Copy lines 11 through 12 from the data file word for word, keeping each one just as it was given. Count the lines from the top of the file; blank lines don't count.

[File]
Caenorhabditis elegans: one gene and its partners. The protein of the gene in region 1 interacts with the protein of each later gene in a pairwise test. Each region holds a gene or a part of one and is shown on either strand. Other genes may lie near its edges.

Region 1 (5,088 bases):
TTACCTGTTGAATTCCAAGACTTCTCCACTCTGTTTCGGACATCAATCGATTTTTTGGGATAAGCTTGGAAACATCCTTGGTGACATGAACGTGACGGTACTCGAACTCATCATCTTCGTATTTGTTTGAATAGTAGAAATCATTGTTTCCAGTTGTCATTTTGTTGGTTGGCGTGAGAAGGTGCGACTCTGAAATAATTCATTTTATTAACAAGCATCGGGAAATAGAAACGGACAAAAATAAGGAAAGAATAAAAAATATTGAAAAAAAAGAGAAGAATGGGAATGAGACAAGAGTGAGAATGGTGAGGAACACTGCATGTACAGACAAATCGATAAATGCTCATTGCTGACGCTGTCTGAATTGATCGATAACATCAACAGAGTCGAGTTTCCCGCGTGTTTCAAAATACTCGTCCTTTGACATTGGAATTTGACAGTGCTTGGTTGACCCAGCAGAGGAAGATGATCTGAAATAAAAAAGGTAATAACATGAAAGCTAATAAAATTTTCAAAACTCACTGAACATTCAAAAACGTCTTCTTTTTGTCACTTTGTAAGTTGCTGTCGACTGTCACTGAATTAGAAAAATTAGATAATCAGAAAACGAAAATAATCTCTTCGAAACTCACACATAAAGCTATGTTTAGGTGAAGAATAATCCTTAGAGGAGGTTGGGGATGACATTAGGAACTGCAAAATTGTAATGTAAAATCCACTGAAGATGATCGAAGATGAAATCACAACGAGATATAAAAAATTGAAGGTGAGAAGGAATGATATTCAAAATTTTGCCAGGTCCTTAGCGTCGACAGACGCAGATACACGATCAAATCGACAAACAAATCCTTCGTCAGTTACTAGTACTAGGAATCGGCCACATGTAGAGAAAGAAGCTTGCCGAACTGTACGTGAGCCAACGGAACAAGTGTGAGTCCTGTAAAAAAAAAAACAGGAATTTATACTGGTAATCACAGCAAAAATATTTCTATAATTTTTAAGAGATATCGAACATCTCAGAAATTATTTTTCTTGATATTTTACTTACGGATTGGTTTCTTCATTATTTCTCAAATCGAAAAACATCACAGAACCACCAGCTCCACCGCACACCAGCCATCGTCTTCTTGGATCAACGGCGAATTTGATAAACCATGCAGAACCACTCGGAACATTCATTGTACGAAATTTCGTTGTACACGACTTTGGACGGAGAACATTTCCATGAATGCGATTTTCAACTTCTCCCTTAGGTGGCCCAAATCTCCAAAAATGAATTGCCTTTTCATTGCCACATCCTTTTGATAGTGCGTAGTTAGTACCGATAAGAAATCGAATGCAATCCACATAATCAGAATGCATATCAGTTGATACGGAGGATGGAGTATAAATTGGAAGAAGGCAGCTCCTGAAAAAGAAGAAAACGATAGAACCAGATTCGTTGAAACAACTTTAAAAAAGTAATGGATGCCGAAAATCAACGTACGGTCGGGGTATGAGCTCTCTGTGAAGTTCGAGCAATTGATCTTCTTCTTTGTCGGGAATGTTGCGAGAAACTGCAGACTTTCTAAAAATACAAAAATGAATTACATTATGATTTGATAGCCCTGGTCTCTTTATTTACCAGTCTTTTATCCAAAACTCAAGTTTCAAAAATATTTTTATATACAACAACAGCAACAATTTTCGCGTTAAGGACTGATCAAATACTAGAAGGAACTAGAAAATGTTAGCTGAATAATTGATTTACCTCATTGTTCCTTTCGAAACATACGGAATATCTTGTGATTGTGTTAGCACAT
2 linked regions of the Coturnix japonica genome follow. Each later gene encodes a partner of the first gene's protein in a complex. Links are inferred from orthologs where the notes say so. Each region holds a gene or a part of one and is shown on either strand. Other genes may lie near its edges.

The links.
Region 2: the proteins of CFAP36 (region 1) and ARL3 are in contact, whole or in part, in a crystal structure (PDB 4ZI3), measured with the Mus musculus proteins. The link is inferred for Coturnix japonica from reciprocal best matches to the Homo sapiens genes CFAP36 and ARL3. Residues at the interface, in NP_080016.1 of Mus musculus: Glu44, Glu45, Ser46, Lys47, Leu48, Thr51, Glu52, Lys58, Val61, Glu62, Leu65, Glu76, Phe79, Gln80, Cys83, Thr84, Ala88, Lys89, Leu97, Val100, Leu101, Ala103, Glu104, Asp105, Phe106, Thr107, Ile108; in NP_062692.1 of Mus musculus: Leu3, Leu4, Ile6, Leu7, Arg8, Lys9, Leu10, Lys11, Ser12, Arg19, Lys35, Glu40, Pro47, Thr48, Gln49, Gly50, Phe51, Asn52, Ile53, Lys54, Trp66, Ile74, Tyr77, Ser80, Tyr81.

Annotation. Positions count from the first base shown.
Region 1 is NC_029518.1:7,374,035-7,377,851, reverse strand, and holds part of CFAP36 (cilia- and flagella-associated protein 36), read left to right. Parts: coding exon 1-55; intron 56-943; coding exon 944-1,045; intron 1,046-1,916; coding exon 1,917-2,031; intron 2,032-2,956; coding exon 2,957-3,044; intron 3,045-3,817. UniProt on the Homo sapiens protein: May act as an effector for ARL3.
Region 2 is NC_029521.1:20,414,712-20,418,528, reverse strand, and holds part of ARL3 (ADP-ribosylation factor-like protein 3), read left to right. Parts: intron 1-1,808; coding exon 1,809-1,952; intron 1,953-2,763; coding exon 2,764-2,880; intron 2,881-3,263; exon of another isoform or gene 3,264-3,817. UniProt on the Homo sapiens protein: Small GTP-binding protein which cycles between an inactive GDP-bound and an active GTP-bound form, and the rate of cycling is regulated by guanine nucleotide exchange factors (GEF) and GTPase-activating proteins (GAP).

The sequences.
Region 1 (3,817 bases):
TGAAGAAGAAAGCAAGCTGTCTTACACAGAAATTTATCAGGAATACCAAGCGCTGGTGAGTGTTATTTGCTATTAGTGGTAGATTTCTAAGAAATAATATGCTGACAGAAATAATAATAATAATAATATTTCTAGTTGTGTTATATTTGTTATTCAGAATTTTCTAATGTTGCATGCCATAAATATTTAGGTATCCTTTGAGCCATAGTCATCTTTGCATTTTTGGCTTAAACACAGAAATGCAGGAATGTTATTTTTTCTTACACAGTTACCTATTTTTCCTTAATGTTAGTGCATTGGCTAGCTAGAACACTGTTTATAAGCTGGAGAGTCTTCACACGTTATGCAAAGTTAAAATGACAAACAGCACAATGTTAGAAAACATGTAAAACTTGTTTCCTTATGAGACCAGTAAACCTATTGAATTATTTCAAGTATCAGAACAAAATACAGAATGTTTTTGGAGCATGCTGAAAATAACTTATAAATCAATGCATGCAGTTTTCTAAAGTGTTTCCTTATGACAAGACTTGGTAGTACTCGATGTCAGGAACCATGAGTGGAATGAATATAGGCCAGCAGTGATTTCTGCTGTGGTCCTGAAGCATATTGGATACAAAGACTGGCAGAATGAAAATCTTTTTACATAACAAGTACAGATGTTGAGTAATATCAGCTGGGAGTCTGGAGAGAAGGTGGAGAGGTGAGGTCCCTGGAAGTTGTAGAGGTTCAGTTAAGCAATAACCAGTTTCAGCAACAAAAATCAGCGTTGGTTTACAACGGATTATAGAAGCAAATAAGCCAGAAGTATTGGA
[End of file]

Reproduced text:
Region 1 (3,817 bases):
TGAAGAAGAAAGCAAGCTGTCTTACACAGAAATTTATCAGGAATACCAAGCGCTGGTGAGTGTTATTTGCTATTAGTGGTAGATTTCTAAGAAATAATATGCTGACAGAAATAATAATAATAATAATATTTCTAGTTGTGTTATATTTGTTATTCAGAATTTTCTAATGTTGCATGCCATAAATATTTAGGTATCCTTTGAGCCATAGTCATCTTTGCATTTTTGGCTTAAACACAGAAATGCAGGAATGTTATTTTTTCTTACACAGTTACCTATTTTTCCTTAATGTTAGTGCATTGGCTAGCTAGAACACTGTTTATAAGCTGGAGAGTCTTCACACGTTATGCAAAGTTAAAATGACAAACAGCACAATGTTAGAAAACATGTAAAACTTGTTTCCTTATGAGACCAGTAAACCTATTGAATTATTTCAAGTATCAGAACAAAATACAGAATGTTTTTGGAGCATGCTGAAAATAACTTATAAATCAATGCATGCAGTTTTCTAAAGTGTTTCCTTATGACAAGACTTGGTAGTACTCGATGTCAGGAACCATGAGTGGAATGAATATAGGCCAGCAGTGATTTCTGCTGTGGTCCTGAAGCATATTGGATACAAAGACTGGCAGAATGAAAATCTTTTTACATAACAAGTACAGATGTTGAGTAATATCAGCTGGGAGTCTGGAGAGAAGGTGGAGAGGTGAGGTCCCTGGAAGTTGTAGAGGTTCAGTTAAGCAATAACCAGTTTCAGCAACAAAAATCAGCGTTGGTTTACAACGGATTATAGAAGCAAATAAGCCAGAAGTATTGGA